In: PLoS Pathogens, Vol. 15, No. 1, 01.01.2019, p. e1007427.

    Research output: Contribution to journalArticle

    Saito, S, Sano, K, Suzuki, T, Ainai, A, Taga, Y, Ueno, T, Tabata, K, Saito, K, Wada, Y, Ohara, Y, Takeyama, H, Odagiri, T, Kageyama, T, Ogawa-Goto, K, Multihartina, P, Setiawaty, V, Pangesti, KNA & Hasegawa, H 2019, 'IgA tetramerization improves target breadth but not peak potency of functionality of anti-influenza virus broadly neutralizing antibody' PLoS Pathogens, vol. 15, no. 1, pp. e1007427. https://doi.org/10.1371/journal.ppat.1007427
    Saito, Shinji ; Sano, Kaori ; Suzuki, Tadaki ; Ainai, Akira ; Taga, Yuki ; Ueno, Tomonori ; Tabata, Koshiro ; Saito, Kumpei ; Wada, Yuji ; Ohara, Yuki ; Takeyama, Haruko ; Odagiri, Takato ; Kageyama, Tsutomu ; Ogawa-Goto, Kiyoko ; Multihartina, Pretty ; Setiawaty, Vivi ; Pangesti, Krisna Nur Andriana ; Hasegawa, Hideki. / IgA tetramerization improves target breadth but not peak potency of functionality of anti-influenza virus broadly neutralizing antibody. In: PLoS Pathogens. 2019 ; Vol. 15, No. 1. pp. e1007427.
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    abstract = "Mucosal immunoglobulins comprise mainly secretory IgA antibodies (SIgAs), which are the major contributor to pathogen-specific immune responses in mucosal tissues. These SIgAs are highly heterogeneous in terms of their quaternary structure. A recent report shows that the polymerization status of SIgA defines their functionality in the human upper respiratory mucosa. Higher order polymerization of SIgA (i.e., tetramers) leads to a marked increase in neutralizing activity against influenza viruses. However, the precise molecular mechanisms underlying the effects of SIgA polymerization remain elusive. Here, we developed a method for generating recombinant tetrameric monoclonal SIgAs. We then compared the anti-viral activities of these tetrameric SIgAs, which possessed variable regions identical to that of a broadly neutralizing anti-influenza antibody F045-092 against influenza A viruses, with that of monomeric IgG or IgA. The tetrameric SIgA showed anti-viral inhibitory activity superior to that of other forms only when the antibody exhibits low-affinity binding to the target. By contrast, SIgA tetramerization did not substantially modify anti-viral activity against targets with high-affinity binding. Taken together, the data suggest that tetramerization of SIgA improved target breadth, but not peak potency of antiviral functions of the broadly neutralizing anti-influenza antibody. This phenomenon presumably represents one of the mechanisms by which SIgAs present in human respiratory mucosa prevent infection by antigen-drifted influenza viruses. Understanding the mechanisms involved in cross neutralization of viruses by SIgAs might facilitate the development of vaccine strategies against viral infection of mucosal tissues.",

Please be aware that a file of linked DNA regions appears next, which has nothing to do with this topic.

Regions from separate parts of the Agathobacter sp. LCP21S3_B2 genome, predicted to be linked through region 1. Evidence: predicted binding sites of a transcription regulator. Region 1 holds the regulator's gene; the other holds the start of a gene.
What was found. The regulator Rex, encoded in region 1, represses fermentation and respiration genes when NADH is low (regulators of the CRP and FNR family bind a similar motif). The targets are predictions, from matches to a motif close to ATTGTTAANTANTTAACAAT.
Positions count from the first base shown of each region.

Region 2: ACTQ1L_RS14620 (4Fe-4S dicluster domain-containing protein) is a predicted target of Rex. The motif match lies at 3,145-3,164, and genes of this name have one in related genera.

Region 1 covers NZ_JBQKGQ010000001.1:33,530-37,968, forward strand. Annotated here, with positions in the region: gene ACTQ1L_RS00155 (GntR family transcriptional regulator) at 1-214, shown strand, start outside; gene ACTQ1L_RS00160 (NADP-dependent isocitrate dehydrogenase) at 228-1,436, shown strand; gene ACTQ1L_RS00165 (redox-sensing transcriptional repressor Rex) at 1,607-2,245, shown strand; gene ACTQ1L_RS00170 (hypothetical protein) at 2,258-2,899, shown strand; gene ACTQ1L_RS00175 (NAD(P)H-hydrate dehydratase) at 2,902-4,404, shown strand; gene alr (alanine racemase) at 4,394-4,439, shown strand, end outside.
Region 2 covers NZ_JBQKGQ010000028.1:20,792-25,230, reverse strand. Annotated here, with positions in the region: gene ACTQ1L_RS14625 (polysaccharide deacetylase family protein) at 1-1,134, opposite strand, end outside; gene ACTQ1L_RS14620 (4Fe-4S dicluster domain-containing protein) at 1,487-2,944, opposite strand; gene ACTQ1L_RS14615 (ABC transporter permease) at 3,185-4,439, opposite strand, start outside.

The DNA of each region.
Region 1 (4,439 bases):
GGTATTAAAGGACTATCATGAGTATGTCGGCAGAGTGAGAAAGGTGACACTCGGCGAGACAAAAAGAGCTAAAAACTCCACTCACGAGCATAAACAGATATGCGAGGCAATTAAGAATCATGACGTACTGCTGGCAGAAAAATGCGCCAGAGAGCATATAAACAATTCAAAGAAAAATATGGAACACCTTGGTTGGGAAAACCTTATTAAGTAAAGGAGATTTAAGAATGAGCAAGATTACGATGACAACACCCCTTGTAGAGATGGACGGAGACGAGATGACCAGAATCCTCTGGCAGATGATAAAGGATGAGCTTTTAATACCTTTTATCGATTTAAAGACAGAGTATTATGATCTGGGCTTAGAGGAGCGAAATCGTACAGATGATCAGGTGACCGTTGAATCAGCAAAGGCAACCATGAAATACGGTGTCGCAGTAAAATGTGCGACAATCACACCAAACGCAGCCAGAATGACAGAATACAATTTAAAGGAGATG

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    AU - Sano, Kaori

    AU - Suzuki, Tadaki

    AU - Ainai, Akira

    AU - Taga, Yuki

    AU - Ueno, Tomonori

    AU - Tabata, Koshiro

    AU - Saito, Kumpei

    AU - Wada, Yuji

    AU - Ohara, Yuki

    AU - Takeyama, Haruko

    AU - Odagiri, Takato

    AU - Kageyama, Tsutomu

    AU - Ogawa-Goto, Kiyoko

    AU - Multihartina, Pretty

    AU - Setiawaty, Vivi

    AU - Pangesti, Krisna Nur Andriana